I am a proudly mixed race kid. There are more than two cultures circulating around my home, too. I’m fairly racially ambiguous. What you’d expect. But mixed race families come in all shapes and sizes. The few mixed race families shown in TV are pretty generic. A black man, and a white woman with a few beautifully uniform children with big blue eyes and skin JUST dark enough to not be a white person. But that’s not representative of most mixed race families. At all.
Starting in late April and early June, the students of GFS often see seniors lounging around. There is senior day, where the senior girls walk around in bikinis and the boys walk around in swim trunks. They have slip and slides and sometimes attempt to play beach volleyball (even though there is no beach). Around June, the 8th graders experience similar feelings to what the seniors are going through. 8th grade-itis.
When one stops to think about it, the weekend is a fairly recent invention. The Sabbath and Shabbat has been going on for centuries, but the idea of two days off is fairly new. Therefore, I am sad to announce that those two days to which we all look forward are being killed, shrunken into oblivion, by productivity, aka homework. Continue reading The Death of the Weekend
I was standing outside a Target on Monument Blvd. at 7:30 in the morning when it was 14° outside in the hopes that somehow I would be able to get a Switch, which was released on March 3, 2017, and 1 of the 4 games released with it. My hard work was rewarded with a surprisingly light, small, red box and one of about 20 copies of the latest Legend of Zelda game: Breath of the Wild. As soon as I got back from the store, I plugged in and set up the tablet with two controllers hooked into the side. Once I was done setting it up, I began to started up the $59.99 game I bought with it and began to play. Continue reading Nintendo Switch Review
For years, people have looked to media and pop culture, including musicals to help them feel less alone and deal with their problems. From Oklahoma! to Hamilton here comes another blockbuster pushing the limits of what musicals can be: Dear Evan Hansen. Dear Evan Hansen is nominated for 9 Tony awards, including Best Musical. Read more to find out why.
With the arrival of May, an article such as this more than likely has the appearance of five whiny eighth graders complaining about all the issues of middle school. Though we may be eighth graders—and whiny—there is more to it than that. It is our love for this school that makes us question it, point out its issues, and criticize. As the school creates a new schedule, we find an opportunity to make suggestions that we hope will be implemented. After three years of middle school, we are well-versed in the faults of our schedule and possible improvements. This is an amazing school which we would like to make better by improving the student experience for those behind us.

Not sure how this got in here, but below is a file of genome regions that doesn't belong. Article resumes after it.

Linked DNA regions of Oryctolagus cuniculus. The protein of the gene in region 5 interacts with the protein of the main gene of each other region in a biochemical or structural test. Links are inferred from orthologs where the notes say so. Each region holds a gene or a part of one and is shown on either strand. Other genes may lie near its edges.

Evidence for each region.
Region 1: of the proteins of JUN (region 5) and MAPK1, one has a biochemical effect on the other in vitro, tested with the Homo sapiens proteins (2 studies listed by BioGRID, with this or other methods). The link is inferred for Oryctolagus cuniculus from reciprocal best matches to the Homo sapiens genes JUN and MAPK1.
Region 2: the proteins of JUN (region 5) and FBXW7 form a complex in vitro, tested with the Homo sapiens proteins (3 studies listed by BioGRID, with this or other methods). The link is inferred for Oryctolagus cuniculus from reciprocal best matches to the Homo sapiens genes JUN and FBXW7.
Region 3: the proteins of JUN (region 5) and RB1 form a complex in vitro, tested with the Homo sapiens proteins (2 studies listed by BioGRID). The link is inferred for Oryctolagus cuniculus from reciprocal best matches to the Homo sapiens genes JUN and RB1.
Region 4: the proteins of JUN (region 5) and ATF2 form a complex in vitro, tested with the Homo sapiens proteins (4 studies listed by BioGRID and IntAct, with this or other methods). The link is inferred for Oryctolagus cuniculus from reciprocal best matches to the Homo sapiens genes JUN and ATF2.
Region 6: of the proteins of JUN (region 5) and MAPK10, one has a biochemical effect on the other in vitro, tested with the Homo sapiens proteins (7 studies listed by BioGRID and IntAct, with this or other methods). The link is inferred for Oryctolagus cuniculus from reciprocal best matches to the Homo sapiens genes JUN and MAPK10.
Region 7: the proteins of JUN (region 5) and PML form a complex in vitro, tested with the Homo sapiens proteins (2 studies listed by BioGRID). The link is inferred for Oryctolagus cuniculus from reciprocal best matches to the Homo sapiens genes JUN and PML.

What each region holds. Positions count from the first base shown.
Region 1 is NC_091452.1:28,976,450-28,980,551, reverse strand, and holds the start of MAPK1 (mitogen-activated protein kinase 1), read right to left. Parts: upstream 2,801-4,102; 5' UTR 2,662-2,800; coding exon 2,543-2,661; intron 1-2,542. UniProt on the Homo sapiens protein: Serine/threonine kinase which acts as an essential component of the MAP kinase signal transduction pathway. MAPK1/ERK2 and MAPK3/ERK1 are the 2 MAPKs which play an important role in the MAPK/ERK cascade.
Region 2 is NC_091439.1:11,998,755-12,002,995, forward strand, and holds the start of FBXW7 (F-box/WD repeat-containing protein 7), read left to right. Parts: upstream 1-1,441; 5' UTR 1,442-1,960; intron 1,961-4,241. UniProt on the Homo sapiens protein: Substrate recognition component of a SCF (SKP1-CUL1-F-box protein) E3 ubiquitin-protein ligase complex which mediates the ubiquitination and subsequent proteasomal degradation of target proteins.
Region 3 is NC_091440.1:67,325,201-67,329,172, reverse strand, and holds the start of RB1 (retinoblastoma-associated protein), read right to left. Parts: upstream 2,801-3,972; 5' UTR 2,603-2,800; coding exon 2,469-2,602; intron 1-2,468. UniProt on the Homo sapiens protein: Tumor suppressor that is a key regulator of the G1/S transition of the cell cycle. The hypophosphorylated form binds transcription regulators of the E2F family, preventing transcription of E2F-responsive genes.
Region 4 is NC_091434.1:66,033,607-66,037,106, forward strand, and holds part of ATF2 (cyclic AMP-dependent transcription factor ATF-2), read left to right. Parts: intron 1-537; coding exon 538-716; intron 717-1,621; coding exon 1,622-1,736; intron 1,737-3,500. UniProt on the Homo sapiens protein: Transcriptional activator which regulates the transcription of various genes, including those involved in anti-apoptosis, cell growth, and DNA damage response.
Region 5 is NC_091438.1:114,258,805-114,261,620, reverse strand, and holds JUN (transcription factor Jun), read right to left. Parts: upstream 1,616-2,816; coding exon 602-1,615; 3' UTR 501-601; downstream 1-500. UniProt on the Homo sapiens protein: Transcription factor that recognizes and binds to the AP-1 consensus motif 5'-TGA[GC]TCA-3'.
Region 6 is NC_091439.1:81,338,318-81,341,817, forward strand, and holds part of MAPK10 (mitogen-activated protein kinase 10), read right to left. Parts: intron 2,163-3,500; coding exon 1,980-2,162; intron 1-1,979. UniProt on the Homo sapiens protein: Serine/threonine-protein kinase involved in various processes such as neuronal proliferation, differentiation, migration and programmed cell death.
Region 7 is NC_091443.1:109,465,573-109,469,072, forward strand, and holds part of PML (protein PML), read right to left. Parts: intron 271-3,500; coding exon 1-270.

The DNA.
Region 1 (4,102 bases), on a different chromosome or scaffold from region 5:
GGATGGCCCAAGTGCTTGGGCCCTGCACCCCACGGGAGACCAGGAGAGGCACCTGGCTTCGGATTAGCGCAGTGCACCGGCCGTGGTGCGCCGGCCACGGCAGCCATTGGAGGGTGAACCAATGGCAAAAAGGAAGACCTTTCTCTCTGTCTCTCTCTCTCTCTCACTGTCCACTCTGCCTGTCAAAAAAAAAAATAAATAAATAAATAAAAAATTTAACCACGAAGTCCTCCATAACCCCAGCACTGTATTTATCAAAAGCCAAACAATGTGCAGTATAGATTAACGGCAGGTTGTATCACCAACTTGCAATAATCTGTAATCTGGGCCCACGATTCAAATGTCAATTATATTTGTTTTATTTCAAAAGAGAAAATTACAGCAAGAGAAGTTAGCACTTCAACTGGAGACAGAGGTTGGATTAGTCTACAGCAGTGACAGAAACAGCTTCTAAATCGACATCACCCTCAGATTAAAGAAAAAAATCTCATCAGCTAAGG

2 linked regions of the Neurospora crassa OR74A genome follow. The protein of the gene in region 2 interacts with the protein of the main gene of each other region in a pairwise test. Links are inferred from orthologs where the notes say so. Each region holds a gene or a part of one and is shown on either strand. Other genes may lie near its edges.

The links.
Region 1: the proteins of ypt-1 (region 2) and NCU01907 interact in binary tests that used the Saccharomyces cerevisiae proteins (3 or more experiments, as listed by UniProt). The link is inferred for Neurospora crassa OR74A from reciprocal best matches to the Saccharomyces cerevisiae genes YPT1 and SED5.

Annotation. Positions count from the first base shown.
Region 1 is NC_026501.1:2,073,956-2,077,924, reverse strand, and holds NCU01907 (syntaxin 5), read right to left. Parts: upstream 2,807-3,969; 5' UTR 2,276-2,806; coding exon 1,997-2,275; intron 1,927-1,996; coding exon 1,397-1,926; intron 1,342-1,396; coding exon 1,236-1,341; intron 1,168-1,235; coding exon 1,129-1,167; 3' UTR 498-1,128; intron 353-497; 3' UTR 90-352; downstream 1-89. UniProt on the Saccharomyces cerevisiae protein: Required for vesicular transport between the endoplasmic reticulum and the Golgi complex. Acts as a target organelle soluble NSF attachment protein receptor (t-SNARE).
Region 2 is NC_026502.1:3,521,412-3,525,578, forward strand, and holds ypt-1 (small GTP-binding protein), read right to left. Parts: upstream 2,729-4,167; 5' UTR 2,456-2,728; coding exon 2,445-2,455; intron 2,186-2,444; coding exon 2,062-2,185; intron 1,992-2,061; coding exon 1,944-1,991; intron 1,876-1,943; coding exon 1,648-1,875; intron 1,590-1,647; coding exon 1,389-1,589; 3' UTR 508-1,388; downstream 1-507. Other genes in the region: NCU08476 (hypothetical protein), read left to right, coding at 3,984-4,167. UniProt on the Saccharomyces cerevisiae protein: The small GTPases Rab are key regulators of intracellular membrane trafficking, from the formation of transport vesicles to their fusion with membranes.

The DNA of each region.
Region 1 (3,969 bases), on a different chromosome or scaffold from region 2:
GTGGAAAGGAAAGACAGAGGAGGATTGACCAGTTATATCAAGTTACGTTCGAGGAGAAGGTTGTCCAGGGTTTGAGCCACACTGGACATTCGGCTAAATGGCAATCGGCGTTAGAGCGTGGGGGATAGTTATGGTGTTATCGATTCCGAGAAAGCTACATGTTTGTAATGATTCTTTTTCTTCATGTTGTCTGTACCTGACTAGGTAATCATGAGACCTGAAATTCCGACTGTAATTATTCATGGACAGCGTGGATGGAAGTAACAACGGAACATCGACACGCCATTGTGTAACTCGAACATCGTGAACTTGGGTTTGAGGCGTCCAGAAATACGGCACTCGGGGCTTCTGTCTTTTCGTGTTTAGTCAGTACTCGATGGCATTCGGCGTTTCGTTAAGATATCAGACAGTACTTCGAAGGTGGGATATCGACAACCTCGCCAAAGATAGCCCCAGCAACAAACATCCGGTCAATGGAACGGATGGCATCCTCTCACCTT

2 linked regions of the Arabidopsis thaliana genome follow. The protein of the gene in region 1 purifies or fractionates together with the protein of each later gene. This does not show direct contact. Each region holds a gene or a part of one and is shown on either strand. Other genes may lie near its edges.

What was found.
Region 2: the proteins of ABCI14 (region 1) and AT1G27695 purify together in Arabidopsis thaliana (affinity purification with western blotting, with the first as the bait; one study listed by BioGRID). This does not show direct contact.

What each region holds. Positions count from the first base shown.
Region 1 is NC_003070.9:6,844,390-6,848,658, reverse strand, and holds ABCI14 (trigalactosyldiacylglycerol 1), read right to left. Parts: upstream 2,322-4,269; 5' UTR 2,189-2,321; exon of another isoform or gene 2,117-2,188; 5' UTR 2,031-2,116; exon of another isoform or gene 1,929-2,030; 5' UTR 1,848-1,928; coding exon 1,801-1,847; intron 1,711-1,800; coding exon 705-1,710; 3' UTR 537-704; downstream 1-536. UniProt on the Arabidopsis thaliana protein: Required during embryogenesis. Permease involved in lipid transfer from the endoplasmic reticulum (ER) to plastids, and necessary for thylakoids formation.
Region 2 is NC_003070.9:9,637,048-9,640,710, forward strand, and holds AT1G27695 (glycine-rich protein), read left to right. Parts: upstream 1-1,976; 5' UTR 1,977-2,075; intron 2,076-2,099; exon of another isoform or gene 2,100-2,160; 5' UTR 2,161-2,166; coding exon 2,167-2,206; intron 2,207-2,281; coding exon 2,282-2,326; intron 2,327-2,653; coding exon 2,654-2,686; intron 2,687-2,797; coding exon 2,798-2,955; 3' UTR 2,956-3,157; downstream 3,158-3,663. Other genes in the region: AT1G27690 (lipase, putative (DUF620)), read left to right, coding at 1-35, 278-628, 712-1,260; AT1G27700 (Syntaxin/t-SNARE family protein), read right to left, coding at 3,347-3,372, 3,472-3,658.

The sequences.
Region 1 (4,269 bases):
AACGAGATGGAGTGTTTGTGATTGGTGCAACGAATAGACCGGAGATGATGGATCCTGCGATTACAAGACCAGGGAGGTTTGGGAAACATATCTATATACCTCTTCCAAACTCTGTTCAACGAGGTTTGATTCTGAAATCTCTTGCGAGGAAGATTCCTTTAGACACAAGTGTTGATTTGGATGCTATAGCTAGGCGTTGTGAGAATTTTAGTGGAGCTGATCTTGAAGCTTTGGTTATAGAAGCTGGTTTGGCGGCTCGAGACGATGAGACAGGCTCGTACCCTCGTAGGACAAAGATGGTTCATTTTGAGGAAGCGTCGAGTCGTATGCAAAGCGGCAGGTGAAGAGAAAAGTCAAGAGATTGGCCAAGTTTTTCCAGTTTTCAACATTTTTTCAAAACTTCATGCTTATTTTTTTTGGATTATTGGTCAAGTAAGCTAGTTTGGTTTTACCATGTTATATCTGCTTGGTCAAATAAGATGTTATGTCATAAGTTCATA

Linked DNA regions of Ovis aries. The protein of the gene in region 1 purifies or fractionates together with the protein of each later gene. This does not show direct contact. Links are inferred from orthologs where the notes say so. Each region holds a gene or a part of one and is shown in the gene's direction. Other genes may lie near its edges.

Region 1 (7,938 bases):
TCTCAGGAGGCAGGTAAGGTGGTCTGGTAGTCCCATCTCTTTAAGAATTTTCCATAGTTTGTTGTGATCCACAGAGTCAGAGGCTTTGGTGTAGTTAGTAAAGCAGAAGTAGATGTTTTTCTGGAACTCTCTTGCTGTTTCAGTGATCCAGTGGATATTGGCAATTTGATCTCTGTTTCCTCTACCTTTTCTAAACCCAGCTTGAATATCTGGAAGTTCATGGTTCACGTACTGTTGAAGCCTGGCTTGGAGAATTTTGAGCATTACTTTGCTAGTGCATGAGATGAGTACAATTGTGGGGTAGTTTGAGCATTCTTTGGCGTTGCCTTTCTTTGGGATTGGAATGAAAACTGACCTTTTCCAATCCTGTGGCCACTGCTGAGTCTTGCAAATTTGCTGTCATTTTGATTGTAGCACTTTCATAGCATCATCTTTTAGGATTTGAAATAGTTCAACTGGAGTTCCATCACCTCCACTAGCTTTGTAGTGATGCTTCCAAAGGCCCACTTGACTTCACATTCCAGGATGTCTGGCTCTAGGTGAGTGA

The Corner Editorial Board, Germantown Friends School
Students have school for six-and-a-half hours per day. There are a couple moments in the day that are meant to be set aside for free time. There is such a thing as non-academic learning, which is vital for a student’s growth. In our current schedule, we have a 30- to 45-minute lunch, study hall a couple of times a week, a ten-minute homeroom every day, and a 10- to 15-minute snack. In the end, this should come to one to two hours a day of free time. But somehow, this is not the case. This is because Mondays we have assembly, Tuesdays class goes until 12:35 so we only have 30 minutes for lunch, and on Wednesdays and Fridays the whole middle school participates in activities. While it might sound absurd, the only lunch not encroached upon is Thursday, the one lunch period where we are able to converse with our friends and eat our food instead of inhale it.
With short, 15-minute recesses and only one 45-minute lunch period per week, students have little time to socialize with friends. School is a place where students are supposed to have the opportunity to not only learn and grow academically, but to learn lessons regarding social and emotional intelligence, and communication skills. Without sufficient time to socialize, students will not have that opportunity.
Do we really need that 10 minutes before classes? Admittedly it can be nice, and from a scheduling standpoint it means people are late to homeroom and not first period, but in reality how beneficial is it? It’s fair to say not much. Access to advisors can be very helpful, but they are usually sought out individually. So what is the purpose of homeroom? Should we have it? The primary objective seems to be for attendance and daily announcements, but in reality it becomes a time for socializing. Given that there is scant time in the day for this, perhaps those 10 minutes from homeroom can be converted into longer snacks and lunches. Couldn’t those new PA systems be used for announcements?